merely reading cookbooks, and one does not
learn math by watching someone else do it.
There are about 300 exercises in this book.
Some of them have solutions in the text,
others have solutions that can only be
accessed by professors teaching the class.
A good student can also make up his own
exercises or simply play around with the
material. This book often uses databases as
an entry to category theory. If one wishes
to explore categorical database software,
FQL (functorial query language) is a great
place to start. It may also be useful in
solving some of the exercises.
Added in edit: To reply to both (currently) comments, you don't learn how to program by just reading and not doing. You can learn about programming, but you won't actually be able to program, and your knowledge will be superficial. If that's your objective, just to know about this topic, and others in math, then fine. If you want to be able to use your knowledge in any meaningful way, my comment stands. It's not enough just to read. You have to engage, and do the work.
And this is why I don't usually end up doing the exercises.
That might be fine for you, but it's an inherent limitation in reading about something, rather than actually engaging in it.
I've edited my original comment to make a comparison, and expand on why I say this.
But to take you up on this - some exercises have answers in the text. You could do just those. Other exercises don't have the answers, just like code that you write doesn't already exist. When you write the code you then have the ability to check that it does what it's supposed to do.
The idea of having exercises without answers it to foster the ability to understand when your answers are right. Most of the time it's easy to know if you got the right answers, but it's finding the answer that's the challenge. If you choose not to learn this topic, fine, that's your choice. My comment just says: don't expect to understand the material at anything other than a superficial level if all you do is read about it.
As it says in the quoted section: One does not get fit by merely looking at a treadmill.
You don't need the solutions, the whole point is to write your own, which is much more work and which will invariably differ from the official ones -- sometimes slightly, sometimes drastically.
This, in my experience, is utterly false.
It does seem to be a pervasive bias in the community, though --cf. the ubiquitous "[missing step] is left as an exercise to the reader", and so forth.
Can you tell me how you learned mathematics without doing any exercises?
> without doing _any_ exercises?
The only way to learn mathematics
is by doing exercises.
This, in my experience, is utterly false.
The word "utterly" seems additionally to imply that this extra something completely outweighs the exercises, perhaps even to the point of no longer requiring exercises at all. And so my question.
So I believe my question to have been completely reasonable. Rephrasing gone35:
In my experience, is utterly false that
the only way to learn mathematics is by
gone35: I would be very interested to
know what methods of learning
mathematics you espouse other
than, or perhaps in addition
to, doing exercises.
Read carefully, go to seminars, ask people, and think through stuff.
I'm in lowly applied math/theoretical CS though, so it might be different in other, more abstract fields.
Perhaps you are simply talking past each other? If "think through stuff" involved coming up with your own questions about the material and answering them, this would fall under what many mathematicians would call "exercise". In fact, I've found the belief that this is often more valuable than in-book excercises to be pretty pervasive in mathematics.
The fallacy here is thinking that the exercises in a book are special and must be completed and/or that you must have completed one before you could complete another outside the book.
Or just a case of mixed up disjunctions... It happens.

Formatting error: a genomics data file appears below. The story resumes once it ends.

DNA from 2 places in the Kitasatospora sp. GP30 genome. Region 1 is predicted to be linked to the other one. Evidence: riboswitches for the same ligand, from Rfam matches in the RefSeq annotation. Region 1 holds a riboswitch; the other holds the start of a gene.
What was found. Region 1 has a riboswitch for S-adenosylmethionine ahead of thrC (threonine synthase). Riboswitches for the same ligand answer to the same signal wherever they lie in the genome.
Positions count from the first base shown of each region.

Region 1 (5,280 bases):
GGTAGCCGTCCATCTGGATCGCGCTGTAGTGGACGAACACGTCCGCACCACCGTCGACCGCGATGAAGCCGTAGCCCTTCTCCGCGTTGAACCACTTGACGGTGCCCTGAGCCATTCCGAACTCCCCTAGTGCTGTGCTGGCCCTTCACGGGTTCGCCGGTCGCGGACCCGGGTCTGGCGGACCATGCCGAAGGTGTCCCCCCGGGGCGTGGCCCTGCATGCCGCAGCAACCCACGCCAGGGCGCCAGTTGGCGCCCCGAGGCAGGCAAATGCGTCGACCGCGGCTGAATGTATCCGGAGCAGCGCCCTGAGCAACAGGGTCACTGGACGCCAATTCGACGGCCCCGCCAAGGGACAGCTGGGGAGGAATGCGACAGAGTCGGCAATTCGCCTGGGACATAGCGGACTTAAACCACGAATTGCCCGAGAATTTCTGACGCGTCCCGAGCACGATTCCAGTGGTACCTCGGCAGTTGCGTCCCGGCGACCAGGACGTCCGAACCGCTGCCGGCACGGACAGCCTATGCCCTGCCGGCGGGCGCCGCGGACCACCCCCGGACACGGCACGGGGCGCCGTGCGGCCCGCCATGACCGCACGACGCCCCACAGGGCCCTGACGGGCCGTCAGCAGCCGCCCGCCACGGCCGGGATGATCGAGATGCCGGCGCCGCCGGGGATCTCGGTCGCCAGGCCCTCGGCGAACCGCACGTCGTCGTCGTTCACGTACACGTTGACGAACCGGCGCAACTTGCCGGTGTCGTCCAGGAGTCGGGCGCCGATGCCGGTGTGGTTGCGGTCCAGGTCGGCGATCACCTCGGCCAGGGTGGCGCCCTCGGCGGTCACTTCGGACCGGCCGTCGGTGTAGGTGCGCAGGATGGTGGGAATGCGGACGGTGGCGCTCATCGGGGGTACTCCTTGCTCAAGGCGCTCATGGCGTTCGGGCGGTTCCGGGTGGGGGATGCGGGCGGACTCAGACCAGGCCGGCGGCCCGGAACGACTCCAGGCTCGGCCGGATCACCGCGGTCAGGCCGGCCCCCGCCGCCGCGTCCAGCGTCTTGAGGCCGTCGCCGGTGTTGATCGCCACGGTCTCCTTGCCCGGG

Also I happen to be born with two X chromosomes... Not that it should matter tho.
Fortunately, doing the exercises in books isn't the only way to do that.
I disagree. Much of Category Theory isn't complicated -- it is just really abstract. So you need to have some concrete knowledge that you are going to apply it to before you start learning it or alternatively "mathematical maturity" (or as I like to call it "the ability to just accept abstract statements and go with it").
As a tool it clarifies and unifies relationships between mathematical concepts and domains like nothing else has.
If category theory is as cool as it sounds (and as simple as it doesn't) then somebody could do us a neat service by working out a game like http://worrydream.com/AlligatorEggs/ did for the lambda calculus. (Added: I guess it must've already been done, as formalizations of category theory in interactive proof assistants. Any tips on what's the most accessible?)
Maybe the current formulation of the diagrams is just right for people who use them to do a lot of heavy lifting. It would be interesting to hear some opinions on this.
Complicated means there are many strongly coupled parts that you have to understand before you can understand the whole. Computer programs tend to be complicated (one sign of a good computer program is that you can understand and work on pieces of it without having to understand the entire thing).
Abstract means that the idea itself isn't tied to a particular instance of what it is describing. Interfaces in Java are abstract. The idea of a group in mathematics is abstract. Abstraction is usually an attempt to make an idea less complicated so you can focus on its essence.
An other reason, maybe category theory isn't that useful? I'm just speculating here as I have only basic knowledge of category theory, maybe someone else can enlighten us! While all the maths taught at undergraduate level are extremely useful and pervasive in all areas of science, I'm still unsure about category theory. It's certainly nice and elegant as it allows us to reframe different theories and definitions in a same context, but is it useful for an engineer or an applied mathematician?
Also you're quite right that category theory only really starts to make sense when you have a big stock of examples, like "group theory" and "poset theory" and "topology" and "set theory". Once you've got those examples, you can detect these common threads between them and call them "category theory".
Nullable (in the C# sense) does not form a monad, because it does not form a functor, because you cannot write fmap, because it does not nest.